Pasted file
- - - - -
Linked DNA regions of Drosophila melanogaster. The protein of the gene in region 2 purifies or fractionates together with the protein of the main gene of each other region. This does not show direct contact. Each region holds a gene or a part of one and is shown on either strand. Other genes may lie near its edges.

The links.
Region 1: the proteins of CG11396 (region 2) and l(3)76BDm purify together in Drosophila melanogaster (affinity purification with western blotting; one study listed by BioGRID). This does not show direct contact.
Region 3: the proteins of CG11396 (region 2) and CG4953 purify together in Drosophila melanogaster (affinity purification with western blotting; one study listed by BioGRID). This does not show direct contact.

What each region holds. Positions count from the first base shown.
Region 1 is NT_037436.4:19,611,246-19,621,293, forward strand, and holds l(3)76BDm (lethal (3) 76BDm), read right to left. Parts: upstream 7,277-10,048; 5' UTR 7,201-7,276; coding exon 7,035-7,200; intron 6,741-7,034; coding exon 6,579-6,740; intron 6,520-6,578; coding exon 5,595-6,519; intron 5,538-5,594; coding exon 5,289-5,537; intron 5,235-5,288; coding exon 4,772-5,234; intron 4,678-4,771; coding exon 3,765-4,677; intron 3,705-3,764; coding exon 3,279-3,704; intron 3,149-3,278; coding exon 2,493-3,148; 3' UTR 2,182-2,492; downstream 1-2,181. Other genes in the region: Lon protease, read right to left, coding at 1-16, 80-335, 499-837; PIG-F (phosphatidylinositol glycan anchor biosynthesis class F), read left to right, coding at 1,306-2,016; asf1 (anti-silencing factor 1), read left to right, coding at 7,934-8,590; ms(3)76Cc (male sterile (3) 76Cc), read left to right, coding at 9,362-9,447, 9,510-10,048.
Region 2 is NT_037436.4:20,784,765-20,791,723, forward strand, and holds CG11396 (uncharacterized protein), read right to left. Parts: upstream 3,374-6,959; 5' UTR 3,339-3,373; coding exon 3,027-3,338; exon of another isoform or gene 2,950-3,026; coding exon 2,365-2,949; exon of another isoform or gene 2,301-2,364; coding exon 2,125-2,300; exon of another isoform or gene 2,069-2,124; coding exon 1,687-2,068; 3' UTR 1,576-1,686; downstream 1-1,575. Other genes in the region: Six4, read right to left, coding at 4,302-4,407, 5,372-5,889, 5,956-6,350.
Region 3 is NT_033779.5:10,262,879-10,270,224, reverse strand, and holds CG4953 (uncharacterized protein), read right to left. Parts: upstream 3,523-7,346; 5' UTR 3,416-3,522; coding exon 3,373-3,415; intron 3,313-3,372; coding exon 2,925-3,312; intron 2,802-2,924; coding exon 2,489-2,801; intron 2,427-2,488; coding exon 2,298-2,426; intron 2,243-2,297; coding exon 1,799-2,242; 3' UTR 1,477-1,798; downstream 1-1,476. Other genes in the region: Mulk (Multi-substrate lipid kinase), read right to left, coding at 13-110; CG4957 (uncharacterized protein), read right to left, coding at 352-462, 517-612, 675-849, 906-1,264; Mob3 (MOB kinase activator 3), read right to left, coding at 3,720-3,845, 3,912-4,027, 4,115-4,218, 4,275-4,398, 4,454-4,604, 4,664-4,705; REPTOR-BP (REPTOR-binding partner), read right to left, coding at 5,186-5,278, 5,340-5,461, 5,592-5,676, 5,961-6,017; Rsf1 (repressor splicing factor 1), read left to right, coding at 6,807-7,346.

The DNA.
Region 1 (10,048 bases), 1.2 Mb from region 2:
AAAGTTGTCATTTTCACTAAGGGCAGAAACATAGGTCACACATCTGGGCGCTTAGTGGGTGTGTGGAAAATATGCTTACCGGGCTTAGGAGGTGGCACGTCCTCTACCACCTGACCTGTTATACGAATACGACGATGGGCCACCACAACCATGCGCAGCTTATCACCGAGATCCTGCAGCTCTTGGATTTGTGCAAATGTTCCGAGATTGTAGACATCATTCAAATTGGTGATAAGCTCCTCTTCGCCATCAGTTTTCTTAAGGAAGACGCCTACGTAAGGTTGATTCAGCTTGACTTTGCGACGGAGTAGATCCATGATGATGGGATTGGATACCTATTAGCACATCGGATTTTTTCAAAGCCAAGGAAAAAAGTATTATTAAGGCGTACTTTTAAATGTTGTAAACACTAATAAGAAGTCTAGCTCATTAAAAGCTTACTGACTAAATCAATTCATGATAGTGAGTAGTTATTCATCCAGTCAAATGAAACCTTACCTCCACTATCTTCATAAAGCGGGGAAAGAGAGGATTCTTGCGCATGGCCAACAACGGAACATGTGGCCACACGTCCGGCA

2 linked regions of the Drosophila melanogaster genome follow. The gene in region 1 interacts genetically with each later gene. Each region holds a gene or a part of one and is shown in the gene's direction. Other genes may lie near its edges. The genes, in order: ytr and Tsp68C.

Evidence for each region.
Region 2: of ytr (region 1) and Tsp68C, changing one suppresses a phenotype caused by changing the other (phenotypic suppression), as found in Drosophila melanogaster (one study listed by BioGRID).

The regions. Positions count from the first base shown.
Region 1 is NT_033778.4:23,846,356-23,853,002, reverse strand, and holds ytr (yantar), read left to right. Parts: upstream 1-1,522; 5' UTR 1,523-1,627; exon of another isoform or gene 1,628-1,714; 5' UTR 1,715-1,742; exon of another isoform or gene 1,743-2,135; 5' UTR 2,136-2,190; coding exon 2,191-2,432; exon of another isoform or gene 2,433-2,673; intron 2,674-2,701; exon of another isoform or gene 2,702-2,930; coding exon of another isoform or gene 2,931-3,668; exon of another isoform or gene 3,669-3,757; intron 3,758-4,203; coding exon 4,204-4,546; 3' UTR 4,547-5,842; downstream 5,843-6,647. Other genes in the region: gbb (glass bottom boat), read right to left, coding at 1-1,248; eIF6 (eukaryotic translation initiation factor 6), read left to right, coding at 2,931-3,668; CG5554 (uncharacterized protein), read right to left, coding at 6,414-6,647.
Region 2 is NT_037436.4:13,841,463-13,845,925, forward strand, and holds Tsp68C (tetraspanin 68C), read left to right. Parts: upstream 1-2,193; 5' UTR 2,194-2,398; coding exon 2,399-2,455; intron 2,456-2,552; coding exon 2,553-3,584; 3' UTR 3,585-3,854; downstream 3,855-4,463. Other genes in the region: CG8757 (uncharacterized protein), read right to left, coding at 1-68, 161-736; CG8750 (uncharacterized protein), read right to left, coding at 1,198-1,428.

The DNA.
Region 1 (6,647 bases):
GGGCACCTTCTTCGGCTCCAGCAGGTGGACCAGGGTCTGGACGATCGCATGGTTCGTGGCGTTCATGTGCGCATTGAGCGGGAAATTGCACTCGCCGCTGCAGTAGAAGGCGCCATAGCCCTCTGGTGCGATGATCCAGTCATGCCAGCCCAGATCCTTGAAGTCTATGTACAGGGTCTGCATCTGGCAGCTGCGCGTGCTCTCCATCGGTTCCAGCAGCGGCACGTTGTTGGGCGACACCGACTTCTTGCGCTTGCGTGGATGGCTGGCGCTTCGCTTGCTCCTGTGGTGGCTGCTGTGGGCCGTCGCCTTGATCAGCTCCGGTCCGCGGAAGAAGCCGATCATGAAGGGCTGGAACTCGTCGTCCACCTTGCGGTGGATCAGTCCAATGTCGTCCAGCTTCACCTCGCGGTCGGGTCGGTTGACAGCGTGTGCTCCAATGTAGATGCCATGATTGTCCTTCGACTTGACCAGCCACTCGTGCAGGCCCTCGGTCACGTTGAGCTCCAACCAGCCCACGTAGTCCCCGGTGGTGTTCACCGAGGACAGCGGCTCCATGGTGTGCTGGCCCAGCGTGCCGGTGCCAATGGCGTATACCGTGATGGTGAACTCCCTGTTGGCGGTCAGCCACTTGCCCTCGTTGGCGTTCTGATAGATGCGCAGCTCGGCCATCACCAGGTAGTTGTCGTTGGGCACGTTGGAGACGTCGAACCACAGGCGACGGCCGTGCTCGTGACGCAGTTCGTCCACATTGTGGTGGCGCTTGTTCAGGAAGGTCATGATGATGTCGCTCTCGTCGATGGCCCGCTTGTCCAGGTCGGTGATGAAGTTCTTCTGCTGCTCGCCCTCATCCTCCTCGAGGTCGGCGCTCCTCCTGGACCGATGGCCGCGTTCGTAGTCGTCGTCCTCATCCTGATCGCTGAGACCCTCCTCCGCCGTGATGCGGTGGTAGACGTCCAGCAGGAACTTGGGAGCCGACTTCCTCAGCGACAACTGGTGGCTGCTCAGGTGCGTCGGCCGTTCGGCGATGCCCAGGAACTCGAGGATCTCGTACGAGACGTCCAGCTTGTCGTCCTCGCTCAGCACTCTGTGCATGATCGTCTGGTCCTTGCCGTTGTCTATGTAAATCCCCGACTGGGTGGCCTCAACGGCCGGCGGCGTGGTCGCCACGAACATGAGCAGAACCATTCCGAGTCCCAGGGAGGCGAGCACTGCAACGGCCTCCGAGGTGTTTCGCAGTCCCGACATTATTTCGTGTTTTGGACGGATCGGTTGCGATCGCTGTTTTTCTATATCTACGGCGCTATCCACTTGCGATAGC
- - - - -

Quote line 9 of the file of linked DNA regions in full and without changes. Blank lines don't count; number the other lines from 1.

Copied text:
The DNA.